26. My usually buys German younger brother is thinking of disposing of his nice 3-Series cabriolet because it needs £1000+ suspension work for MoT plus any other work they may find. Car been in the family since new and moderate mileage. Mention this because his taste in cars has changed. He’s thinking of buying a new Kia.

    Covered about five hundred miles in my favourite 620ti last week or so. Bought and collecting two MG ZT 1.8Ts, a 55-Reg ZT-T and an 03-Reg ZT accounted for most of those. Both cars collected today. Glutton for punishment me… 🙂

    With this thread in mind, made an effort to spot newish Jaguars…. not easy in the sea of sameness of styles an monocolorous shades of greys out there. There are more Jaguars about than I expected. Good to see.

  27. I have a MB C300. I would have considered an XE if were available 18 months and in estate format. Also the MB is available with a non-leather interior. Interesting how many of the posts go on about the retro wood interiors of old but are happy with then retro leather interior foisted upon us on most ‘executive’ cars. Personally I do not want to a Flintstone in an otherwise high tech machine. How about some alternatives?

  28. I wouldn’t touch this heap of sh!t with a bargepole.

    “Yes, the stalks feel low-rent on first use – but you don’t think about them again.”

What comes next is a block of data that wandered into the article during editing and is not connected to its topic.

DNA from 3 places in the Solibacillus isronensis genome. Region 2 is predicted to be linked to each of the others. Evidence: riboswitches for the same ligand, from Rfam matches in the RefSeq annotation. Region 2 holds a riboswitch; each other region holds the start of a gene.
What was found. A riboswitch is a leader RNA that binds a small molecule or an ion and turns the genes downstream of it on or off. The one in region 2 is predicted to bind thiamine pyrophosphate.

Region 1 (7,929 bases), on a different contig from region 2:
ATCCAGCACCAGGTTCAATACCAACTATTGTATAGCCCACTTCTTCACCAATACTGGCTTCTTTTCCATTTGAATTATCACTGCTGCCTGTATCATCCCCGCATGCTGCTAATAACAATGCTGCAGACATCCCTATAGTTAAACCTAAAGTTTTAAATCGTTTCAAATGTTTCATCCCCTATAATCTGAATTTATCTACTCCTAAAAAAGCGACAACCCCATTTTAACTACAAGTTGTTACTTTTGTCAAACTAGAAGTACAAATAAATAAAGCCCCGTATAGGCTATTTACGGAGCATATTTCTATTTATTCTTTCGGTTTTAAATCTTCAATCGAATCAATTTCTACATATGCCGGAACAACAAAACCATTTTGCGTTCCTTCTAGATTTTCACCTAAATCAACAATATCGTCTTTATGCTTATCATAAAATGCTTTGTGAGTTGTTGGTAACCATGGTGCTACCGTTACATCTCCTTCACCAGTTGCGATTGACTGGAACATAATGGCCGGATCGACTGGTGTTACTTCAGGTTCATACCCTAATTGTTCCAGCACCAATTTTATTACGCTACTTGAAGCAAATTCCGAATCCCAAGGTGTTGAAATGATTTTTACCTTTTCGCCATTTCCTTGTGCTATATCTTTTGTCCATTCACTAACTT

The stalks on my 1.2S Aveo feel top notch and well up to putting the wiper on and turning left and right. The stalks get touched more than any other bit of the car, and MUST feel good!

  29. Not impressed with anything Jaguar puts out. I think some are imagining the grand old Union Flag waving behind the latest Jags- but remember- they’re all Ford. Put that star spangled banner behind it and you’d notice the similarities to the US Ford line-up.
    Jaguar are flabby and soft, brakes are sub-par. Just does not compete with the German cars on anything but price and appearance. But- that’s quite true to the Jaguar marque- flashy poorly built car with antique mechanicals that rather underperforms. The XKE was only for the moneyed types- and Porsche was the better option there.

    • After 16 months and an average of 54,000 kms on our fleet the three XE models we have are proving to be not just the equal of our 3-series, C-Class and A4 but in terms of running costs and reliability, superior. Our drivers report the XE is superior to drive if a little less refined at lower speeds and they are unhappy with rear legroom. Not one reliability issue and while they think Jaguar should have tried harder with some minor trim details including lighting/wiper stalks and interior door handles, not one squeek or rattle has appeared. I cant say the same for the 3 series and C-Class we have although they could all learn from Audi. Audi is wooden to drive. BMW please go back to your late 90s quality and Mercedes, really beautiful cars to drive and look at but some interior and suspension components not up to the job.